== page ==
"It's about friendship, a very special friendship," said Torre, who talked about the night in 1962 when, as a young catcher for the Milwaukee Braves, he stayed up all night talking baseball with the Dodger legend.
"We both missed curfew," recalled Koufax.
"Yes, we did," said Torre. "Yet the next day I was playing and you were sitting on the bench watching the game wearing your slippers."
The sellout audience of 7,100 roared with approval.
"This is like a teenager or a baby getting his choice of presents at Christmas," said Koufax's former Dodger teammate Lou Johnson before the event. "Having Sandy come back in this environment tonight brings back a lot of memories. It's just awesome. He has a presence about him that is just like ... the Pope."
"I've been in love with him since I was 9 years old," said Cindy Inez of Palmdale, Calif. "I got a ball that he pitched with that he signed for me a few years back and I am hoping, maybe tonight, I may get to meet him again."
Inez then rolled up the left arm of her Dodger jacket to show off the blue Dodgers script and Koufax's No. 32 in red, tattooed on her left forearm.
"I just made up my mind one day that I wanted a tattoo, something with Sandy, to stay with me forever," said Inez. "My family thinks I'm crazy. I don't care. They know how much I love Sandy and they're fine with it."
The evening was moderated by Los Angeles Times sports columnist T.J. Simers, who shuffled questions between the two baseball legends. Some were baseball related, and others were personal, like having Torre recite the names of his wife Ali's 15 brothers and sisters. The skipper stumbled through eight of her brothers and tried to get the other names in before the evening ended.
As for Koufax, Simers tried to have the low-key legend explain if he really is as reclusive as the media has made him out to be.
"I don't know if I dropped out of sight," said Koufax. "I go to the Final Four every year, with 45,000 other people. I go to golf tournaments and walk around if I have a friend playing in it. I go to the Super Bowl occasionally. I go to Dodger Stadium. I worked for the Dodgers for almost 20 years."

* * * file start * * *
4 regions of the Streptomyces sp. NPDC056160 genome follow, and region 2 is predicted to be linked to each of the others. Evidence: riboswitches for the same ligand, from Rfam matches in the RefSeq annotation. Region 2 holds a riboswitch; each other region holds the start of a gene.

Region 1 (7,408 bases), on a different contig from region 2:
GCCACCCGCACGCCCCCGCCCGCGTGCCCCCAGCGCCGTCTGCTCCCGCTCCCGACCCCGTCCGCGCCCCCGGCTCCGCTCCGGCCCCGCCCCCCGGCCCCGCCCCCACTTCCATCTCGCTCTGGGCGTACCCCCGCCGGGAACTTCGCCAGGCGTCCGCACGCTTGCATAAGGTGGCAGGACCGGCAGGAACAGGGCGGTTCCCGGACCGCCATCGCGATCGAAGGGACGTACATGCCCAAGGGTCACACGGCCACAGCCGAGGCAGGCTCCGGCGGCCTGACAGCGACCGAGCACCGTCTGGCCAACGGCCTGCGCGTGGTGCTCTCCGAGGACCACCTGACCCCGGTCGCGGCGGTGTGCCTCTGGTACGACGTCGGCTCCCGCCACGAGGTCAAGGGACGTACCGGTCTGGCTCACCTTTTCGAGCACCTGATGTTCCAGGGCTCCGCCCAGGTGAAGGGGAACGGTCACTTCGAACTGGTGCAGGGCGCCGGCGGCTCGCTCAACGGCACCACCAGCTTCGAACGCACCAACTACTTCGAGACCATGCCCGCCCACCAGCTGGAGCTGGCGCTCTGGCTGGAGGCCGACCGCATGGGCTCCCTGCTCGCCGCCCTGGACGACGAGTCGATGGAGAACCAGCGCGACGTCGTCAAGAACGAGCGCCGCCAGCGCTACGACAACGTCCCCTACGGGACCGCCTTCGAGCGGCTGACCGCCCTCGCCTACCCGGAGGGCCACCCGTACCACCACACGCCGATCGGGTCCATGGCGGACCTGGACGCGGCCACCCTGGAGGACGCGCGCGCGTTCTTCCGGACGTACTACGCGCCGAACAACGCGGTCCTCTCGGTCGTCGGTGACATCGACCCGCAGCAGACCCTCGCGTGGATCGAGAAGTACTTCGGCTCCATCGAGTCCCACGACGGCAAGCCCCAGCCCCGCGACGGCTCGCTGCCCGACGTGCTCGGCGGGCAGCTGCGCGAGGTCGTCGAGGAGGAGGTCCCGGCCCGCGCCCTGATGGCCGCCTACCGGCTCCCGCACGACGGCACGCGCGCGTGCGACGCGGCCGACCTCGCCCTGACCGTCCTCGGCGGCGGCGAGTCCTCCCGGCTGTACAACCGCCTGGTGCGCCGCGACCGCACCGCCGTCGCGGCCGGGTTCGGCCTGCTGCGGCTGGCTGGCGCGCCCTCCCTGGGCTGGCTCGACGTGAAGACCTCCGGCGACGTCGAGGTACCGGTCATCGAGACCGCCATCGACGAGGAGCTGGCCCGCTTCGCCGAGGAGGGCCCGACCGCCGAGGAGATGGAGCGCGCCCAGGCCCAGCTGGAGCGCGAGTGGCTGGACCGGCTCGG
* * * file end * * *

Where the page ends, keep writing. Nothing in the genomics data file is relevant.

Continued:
Simers had Koufax clear up many of the myths about him, and the former pitcher said almost every one was fictional.
Simers finally asked if it bugged Koufax that people perceived him as "soft."
"Oh ... no," said Koufax. "That didn't bug me at all."
"Then what did bug you?" asked Simers.
"Sportswriters like you," replied Koufax to a thunderous ovation.
Torre told the crowd that Derek Jeter was the greatest player who ever played for him, and that he was first offered the Yankees' general manager job in 1996. He also said he was the fourth choice to be the club's manager, behind Tony La Russa, Davey Johnson and Sparky Anderson.
"Davey Johnson had already committed to Baltimore," recalls Torre. "Tony La Russa took over for me in St. Louis, where I was fired, and Sparky didn't want to come east. And there I was, the great choice.
"This was the greatest opportunity I had ever had. I've got nothing to lose. I had a great time and I knew I was going to find out if I could manage."
Throughout the evening, which would raise $750,000 for Torre's foundation, one thing was evident -- Torre and Koufax have a deep affection for one another.
"This man has been very special to me," said the Dodger manager about his old friend. "We have never been teammates. We played together on All-Star teams, but my first World Series, in 1996, when I walked into my office at Yankee Stadium, his was the first message on top, wishing me luck.
"When I was diagnosed with prostate cancer, he was just about the first guy who called me. When I got off the plane after saying goodbye to the Yankees, he was the first guy to call. It has been a very special relationship and one that we don't have to talk to each other every day.
"It's something that I treasure, and I'm so touched, and my wife, Ali, is very touched, and our foundation certainly thanks you for being here."
With that, the two friends for almost 50 years walked off the stage together to yet another thunderous ovation.
Ben Platt is a national correspondent for MLB.com. This story was not subject to the approval of Major League Baseball or its clubs.